How to stop blaming others in your organisation
Who is ‘they’ in your organisation? ‘Sales’? ‘Marketing’? ‘the staff’?, ‘customers’? Do ‘they’ seem to be making your job harder to do? Do you hear stuff like (or catch yourself saying): “this job would be fine if it wasn’t for ‘them’!”, “nobody tells me anything”, “‘they’ move the goalposts all the time”?
It seems that we often fall into the trap of creating a ‘them’ and an ‘us’ – a ‘silo’ mindset. It can kick in surprisingly early! We have seen organisations of twenty or so people who have divided themselves up into different functional groups, where ‘Sales’ complain about ‘Operations’, ‘Marketing’ finger-points at ‘Sales’, the ‘staff’ are suspicious of ‘management’ – and everybody sits in the same room!
This mentality is caused by individuals’ and groups’ perceptions of each other – ‘them’ – that over time start to appear to be the truth. Let’s take a look at what’s going on from some different angles:
Who’s on your team?
Who in your daily working life shares with you a commitment to your organisation’s success? Do you share a common interest with ‘Sales’? Absolutely – admit it! With ‘Marketing’? For certain. Your customers? Yes, if your product or service adds value and meets their needs. Your suppliers? Almost certainly. Your competitors? Aha! Possibly not. Here you just might meet someone who does not have your best interests and those of your organisation at heart – though even here you may know of a few stories where competitors have a shared commitment to a joint venture.
Challenge yourself and those you hear talking around you. It can’t really be the case that all those departments, divisions, individuals and groups actually want the organisation to fold and you to fail! Something else must be going on.
What motivates ‘them’?
Do you come to work to do a poor job, miss your targets, and make others’ life difficult? Of course not. Why then would you assume, or allow others to assume that anyone else would? In our experience the vast majority of people in responsible jobs are deeply committed to doing the best job they can.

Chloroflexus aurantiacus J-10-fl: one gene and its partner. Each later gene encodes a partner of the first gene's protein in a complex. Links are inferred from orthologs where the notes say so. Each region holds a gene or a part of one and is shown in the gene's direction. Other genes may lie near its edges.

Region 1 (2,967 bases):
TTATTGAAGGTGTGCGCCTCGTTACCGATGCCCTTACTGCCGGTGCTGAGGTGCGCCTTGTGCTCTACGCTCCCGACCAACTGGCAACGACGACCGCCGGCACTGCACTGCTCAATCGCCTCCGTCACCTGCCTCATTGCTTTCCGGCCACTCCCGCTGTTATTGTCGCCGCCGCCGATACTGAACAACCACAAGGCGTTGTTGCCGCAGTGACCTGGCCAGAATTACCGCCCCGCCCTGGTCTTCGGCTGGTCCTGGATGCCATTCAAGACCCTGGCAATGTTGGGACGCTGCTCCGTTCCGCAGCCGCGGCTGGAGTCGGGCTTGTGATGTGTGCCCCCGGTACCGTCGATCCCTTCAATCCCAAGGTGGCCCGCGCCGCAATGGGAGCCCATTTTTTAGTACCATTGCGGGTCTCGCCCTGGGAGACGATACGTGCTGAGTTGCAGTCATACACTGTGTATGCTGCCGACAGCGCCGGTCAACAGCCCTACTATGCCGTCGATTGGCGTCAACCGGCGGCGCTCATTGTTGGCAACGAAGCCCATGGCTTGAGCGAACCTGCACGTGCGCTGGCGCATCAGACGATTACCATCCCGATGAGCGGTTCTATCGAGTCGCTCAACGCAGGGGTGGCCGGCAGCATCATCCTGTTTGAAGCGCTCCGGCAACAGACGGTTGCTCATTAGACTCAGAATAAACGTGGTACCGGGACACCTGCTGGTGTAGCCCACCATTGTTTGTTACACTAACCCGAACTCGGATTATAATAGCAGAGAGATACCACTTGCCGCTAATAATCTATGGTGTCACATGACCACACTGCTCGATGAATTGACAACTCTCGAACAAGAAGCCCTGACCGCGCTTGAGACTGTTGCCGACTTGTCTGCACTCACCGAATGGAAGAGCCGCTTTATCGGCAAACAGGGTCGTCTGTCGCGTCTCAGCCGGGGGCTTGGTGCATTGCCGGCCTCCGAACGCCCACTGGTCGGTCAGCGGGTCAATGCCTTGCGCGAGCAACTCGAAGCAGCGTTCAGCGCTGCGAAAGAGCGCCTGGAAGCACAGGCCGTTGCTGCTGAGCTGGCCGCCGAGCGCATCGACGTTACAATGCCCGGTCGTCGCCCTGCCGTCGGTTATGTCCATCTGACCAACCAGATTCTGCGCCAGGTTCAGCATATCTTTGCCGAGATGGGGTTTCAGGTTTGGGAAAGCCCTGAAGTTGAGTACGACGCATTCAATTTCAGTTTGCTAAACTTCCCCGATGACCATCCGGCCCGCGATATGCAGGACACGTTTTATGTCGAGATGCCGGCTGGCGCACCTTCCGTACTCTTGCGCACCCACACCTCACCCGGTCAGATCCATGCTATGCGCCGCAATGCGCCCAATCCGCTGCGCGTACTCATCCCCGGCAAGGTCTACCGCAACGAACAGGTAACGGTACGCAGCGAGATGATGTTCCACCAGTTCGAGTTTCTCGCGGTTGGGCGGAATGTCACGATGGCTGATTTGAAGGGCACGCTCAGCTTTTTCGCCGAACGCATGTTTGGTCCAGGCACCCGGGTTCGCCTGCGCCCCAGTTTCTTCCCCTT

To assume that anyone on your team (see 1 above for who is on your team!) would ever by deliberate action or conscious inaction make your job harder and jeopardise the success of the organisation, is to show a deep lack of respect for that person. They feel that they are doing their very best to do a good job. If the results of their efforts don’t work for you, guess who is responsible for raising the issue and resolving it? A hint: it’s not ‘them’!
How can you sort it out?
First, explore the questions in 1 and 2 above. It is best to get help from a coach or objective outsider: you are part of the problem and this bit can be like trying to do brain surgery on yourself! Now you have an opportunity to resolve some issues and clear up the misunderstandings. Here’s how to start:
- Identify the key player(s) and talk face to face.
- Take full responsibility for your past attitude to them.
- Allow them to do the same in return – and listen without defending yourself.
- Have a good laugh together about the absurdity of it all!
- Acknowledge them for their commitment to doing a good job and make it clear that you respect them for this.
- Explain the impact of their actions and decisions on you and allow them to explain why they do what they do – without arguing or defending your corner.
- Work together as equal partners to find a solution that works for you both. Make a commitment to keep meeting and chipping away at the issue until you have resolved it to your mutual satisfaction.
You’ll need patience. It takes time to undo the habits of a lifetime and resolve problems which may have built up over months or even years. It takes creativity to build bridges and create trust, especially when new processes and agreements don’t immediately work perfectly.
We’re not talking here about ‘troubleshooting’; we’re talking about the conscious, complex and skilful process of making an organisation really work. It’s about people working together in mutual respect to ensure that each gets a solution that works not only for his or her own interests or group, but for the other individuals or groups as well.
It’s what we’d call partnership, and in true partnership, there is no ‘them’!
Are you partners with your colleagues?
Form a true partnership across your organisation